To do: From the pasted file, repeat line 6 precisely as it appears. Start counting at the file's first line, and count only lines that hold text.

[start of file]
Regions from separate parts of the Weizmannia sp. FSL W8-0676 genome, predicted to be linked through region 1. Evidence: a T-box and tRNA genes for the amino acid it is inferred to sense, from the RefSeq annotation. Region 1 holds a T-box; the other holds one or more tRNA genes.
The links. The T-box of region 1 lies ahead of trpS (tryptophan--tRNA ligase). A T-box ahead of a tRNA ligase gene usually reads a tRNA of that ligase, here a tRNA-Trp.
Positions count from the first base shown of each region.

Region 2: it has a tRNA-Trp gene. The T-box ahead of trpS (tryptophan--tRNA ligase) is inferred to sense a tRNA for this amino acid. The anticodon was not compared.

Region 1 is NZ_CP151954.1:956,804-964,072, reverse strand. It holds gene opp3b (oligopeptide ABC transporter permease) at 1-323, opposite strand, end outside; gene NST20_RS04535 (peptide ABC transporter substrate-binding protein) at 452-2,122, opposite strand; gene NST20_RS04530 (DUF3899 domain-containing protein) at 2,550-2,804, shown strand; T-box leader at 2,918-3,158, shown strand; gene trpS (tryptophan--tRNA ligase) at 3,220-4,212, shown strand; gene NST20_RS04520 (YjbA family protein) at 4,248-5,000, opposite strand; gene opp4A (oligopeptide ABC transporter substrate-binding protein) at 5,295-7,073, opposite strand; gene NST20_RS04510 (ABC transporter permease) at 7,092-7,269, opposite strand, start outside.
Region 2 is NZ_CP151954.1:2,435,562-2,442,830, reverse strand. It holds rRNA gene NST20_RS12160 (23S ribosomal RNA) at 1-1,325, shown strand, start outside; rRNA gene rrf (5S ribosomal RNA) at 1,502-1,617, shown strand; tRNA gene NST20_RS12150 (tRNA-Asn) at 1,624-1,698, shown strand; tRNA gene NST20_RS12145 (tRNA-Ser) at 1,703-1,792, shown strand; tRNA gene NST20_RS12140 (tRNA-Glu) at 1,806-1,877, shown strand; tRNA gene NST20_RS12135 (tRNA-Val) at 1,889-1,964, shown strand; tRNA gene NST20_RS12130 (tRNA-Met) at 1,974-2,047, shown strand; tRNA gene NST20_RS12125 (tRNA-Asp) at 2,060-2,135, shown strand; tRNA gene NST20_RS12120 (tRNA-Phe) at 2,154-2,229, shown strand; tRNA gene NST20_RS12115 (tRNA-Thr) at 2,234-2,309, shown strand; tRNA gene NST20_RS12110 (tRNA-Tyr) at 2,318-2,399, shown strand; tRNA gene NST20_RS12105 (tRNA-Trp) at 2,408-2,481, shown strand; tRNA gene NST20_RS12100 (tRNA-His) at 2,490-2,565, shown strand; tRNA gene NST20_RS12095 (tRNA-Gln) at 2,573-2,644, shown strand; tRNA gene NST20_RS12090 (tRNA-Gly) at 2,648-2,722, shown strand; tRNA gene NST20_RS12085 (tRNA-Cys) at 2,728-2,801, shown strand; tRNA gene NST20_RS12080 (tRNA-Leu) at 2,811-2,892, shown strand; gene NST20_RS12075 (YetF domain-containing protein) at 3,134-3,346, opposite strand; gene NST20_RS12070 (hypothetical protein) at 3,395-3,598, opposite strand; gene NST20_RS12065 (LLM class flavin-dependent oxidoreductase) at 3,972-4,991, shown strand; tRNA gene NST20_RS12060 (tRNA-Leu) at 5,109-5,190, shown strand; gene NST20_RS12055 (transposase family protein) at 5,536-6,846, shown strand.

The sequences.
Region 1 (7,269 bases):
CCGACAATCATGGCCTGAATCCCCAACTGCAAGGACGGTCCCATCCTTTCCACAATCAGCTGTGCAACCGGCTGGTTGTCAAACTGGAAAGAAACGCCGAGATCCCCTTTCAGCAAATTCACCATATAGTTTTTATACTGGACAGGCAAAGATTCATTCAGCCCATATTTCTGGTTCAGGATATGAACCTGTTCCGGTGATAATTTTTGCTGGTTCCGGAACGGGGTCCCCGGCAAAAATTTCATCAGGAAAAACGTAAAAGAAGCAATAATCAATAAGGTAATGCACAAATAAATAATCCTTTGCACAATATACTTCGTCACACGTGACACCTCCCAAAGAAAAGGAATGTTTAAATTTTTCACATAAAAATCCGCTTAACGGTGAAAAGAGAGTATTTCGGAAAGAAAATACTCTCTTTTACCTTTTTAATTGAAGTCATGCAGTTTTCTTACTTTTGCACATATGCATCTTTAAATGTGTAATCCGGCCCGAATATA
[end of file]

Region 2 is NZ_CP151954.1:2,435,562-2,442,830, reverse strand. It holds rRNA gene NST20_RS12160 (23S ribosomal RNA) at 1-1,325, shown strand, start outside; rRNA gene rrf (5S ribosomal RNA) at 1,502-1,617, shown strand; tRNA gene NST20_RS12150 (tRNA-Asn) at 1,624-1,698, shown strand; tRNA gene NST20_RS12145 (tRNA-Ser) at 1,703-1,792, shown strand; tRNA gene NST20_RS12140 (tRNA-Glu) at 1,806-1,877, shown strand; tRNA gene NST20_RS12135 (tRNA-Val) at 1,889-1,964, shown strand; tRNA gene NST20_RS12130 (tRNA-Met) at 1,974-2,047, shown strand; tRNA gene NST20_RS12125 (tRNA-Asp) at 2,060-2,135, shown strand; tRNA gene NST20_RS12120 (tRNA-Phe) at 2,154-2,229, shown strand; tRNA gene NST20_RS12115 (tRNA-Thr) at 2,234-2,309, shown strand; tRNA gene NST20_RS12110 (tRNA-Tyr) at 2,318-2,399, shown strand; tRNA gene NST20_RS12105 (tRNA-Trp) at 2,408-2,481, shown strand; tRNA gene NST20_RS12100 (tRNA-His) at 2,490-2,565, shown strand; tRNA gene NST20_RS12095 (tRNA-Gln) at 2,573-2,644, shown strand; tRNA gene NST20_RS12090 (tRNA-Gly) at 2,648-2,722, shown strand; tRNA gene NST20_RS12085 (tRNA-Cys) at 2,728-2,801, shown strand; tRNA gene NST20_RS12080 (tRNA-Leu) at 2,811-2,892, shown strand; gene NST20_RS12075 (YetF domain-containing protein) at 3,134-3,346, opposite strand; gene NST20_RS12070 (hypothetical protein) at 3,395-3,598, opposite strand; gene NST20_RS12065 (LLM class flavin-dependent oxidoreductase) at 3,972-4,991, shown strand; tRNA gene NST20_RS12060 (tRNA-Leu) at 5,109-5,190, shown strand; gene NST20_RS12055 (transposase family protein) at 5,536-6,846, shown strand.